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Subject-verb dependency formation and semantic interference in native and non-native language comprehension

Fujita, H. and Cunnings, I. ORCID: (2023) Subject-verb dependency formation and semantic interference in native and non-native language comprehension. Applied Psycholinguistics. ISSN 1469-1817

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To link to this item DOI: 10.1017/S0142716423000498


Differences between native (L1) and non-native (L2) comprehension have been debated. This study explores whether a source of potential L1/L2 differences lies in susceptibility to memory-based interference during dependency formation. Interference effects are known to occur in sentences like The key to the cabinets were rusty, where ungrammaticality results from a number mismatch between the sentence subject and verb. Such sentences are sometimes misperceived as grammatical due to the presence of a number-matching “distractor” (“the cabinets”). Interference has been well-examined in number agreement. However, whether and how forming thematic relations is susceptible to interference remains underexplored in L1 and L2 language comprehension. In six pre-registered experiments, we investigated semantic interference in language comprehension and explored whether potential L1/L2 differences can be attributed to different degrees of susceptibility to interference. The results did not show that L2 speakers are more susceptible to interference than L1 speakers. Also, the observed interference patterns were only partially consistent with existing theories of memory retrieval during comprehension. We discuss how these theories may be reconciled with our findings, and argue our results suggest that similar processes are involved in L1 and L2 subject-verb dependency formation.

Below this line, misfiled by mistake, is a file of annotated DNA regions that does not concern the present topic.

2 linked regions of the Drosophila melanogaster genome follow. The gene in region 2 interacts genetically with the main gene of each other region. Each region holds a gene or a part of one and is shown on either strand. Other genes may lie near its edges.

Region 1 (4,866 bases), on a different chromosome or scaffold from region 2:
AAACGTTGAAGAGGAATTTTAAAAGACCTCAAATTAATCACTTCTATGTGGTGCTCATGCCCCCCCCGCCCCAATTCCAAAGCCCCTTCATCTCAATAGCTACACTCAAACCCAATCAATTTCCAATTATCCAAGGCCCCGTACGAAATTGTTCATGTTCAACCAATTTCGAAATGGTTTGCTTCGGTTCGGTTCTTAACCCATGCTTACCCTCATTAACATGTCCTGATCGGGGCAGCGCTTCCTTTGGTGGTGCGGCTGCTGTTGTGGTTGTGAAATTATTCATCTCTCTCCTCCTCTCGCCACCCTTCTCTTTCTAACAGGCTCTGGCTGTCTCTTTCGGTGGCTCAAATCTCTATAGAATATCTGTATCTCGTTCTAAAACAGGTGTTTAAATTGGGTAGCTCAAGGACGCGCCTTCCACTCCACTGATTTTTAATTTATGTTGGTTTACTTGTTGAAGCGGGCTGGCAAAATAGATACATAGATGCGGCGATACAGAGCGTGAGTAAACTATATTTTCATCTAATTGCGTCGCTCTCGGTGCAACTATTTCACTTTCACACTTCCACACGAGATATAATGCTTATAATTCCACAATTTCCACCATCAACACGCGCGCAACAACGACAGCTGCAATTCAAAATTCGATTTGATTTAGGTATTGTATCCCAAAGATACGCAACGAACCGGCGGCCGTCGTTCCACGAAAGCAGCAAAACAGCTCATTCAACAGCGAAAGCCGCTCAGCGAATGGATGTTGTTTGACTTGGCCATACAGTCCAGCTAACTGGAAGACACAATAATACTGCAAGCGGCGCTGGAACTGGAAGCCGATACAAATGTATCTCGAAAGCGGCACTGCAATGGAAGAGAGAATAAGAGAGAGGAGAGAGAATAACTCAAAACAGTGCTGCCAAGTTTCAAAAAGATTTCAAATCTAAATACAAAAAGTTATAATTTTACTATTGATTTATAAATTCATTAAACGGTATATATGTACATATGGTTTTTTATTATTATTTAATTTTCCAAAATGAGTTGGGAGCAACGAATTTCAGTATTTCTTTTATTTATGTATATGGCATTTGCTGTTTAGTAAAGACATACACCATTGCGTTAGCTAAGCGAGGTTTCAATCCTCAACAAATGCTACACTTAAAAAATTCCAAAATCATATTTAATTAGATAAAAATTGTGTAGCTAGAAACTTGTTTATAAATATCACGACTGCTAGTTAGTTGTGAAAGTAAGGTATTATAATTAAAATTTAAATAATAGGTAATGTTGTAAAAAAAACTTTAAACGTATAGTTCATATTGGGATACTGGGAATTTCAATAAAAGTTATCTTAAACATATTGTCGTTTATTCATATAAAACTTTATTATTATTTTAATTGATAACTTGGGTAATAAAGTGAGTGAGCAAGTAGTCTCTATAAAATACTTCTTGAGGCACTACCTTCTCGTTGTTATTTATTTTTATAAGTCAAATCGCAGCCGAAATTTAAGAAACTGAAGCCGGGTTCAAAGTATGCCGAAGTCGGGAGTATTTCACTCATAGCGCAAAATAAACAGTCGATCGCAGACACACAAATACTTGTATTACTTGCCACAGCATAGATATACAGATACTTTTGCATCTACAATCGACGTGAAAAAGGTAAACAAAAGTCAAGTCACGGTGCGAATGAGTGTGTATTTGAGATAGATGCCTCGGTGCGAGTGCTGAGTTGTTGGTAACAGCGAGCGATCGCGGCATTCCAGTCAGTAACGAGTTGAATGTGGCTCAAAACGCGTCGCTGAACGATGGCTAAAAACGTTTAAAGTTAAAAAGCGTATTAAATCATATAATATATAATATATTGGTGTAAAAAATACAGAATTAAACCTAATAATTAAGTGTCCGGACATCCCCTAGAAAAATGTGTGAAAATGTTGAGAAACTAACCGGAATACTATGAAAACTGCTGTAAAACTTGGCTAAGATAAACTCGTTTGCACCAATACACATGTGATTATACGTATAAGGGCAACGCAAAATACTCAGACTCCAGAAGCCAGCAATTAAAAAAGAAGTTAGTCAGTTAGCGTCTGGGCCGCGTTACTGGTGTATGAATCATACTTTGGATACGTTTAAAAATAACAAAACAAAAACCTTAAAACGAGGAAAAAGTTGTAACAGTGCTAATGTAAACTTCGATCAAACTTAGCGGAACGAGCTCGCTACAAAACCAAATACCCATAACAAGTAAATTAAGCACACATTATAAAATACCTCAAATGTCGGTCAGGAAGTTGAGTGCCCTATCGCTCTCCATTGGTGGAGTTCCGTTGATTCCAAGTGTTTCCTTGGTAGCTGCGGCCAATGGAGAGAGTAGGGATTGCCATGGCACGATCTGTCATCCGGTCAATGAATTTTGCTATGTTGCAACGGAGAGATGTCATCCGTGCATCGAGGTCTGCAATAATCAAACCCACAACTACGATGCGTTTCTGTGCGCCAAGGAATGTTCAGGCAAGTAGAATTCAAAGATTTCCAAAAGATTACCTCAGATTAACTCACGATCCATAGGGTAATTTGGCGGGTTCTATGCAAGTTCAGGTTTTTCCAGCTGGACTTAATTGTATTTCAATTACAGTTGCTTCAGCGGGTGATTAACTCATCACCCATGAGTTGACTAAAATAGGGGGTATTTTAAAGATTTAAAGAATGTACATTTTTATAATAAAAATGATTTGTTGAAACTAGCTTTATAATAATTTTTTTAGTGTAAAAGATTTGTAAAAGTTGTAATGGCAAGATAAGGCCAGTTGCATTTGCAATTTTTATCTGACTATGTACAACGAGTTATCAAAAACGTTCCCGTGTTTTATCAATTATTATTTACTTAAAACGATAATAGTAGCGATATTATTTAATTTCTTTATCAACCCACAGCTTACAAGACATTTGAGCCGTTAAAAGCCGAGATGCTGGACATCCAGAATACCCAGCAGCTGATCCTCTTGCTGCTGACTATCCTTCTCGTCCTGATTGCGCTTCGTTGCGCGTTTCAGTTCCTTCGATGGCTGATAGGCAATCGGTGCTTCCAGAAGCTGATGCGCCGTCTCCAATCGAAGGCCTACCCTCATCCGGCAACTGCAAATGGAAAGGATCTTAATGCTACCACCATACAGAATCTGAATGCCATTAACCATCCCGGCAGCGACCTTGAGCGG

Item Type:Article
Divisions:Interdisciplinary Research Centres (IDRCs) > Centre for Literacy and Multilingualism (CeLM)
Life Sciences > School of Psychology and Clinical Language Sciences > Department of Clinical Language Sciences
ID Code:114603
Publisher:Cambridge University Press


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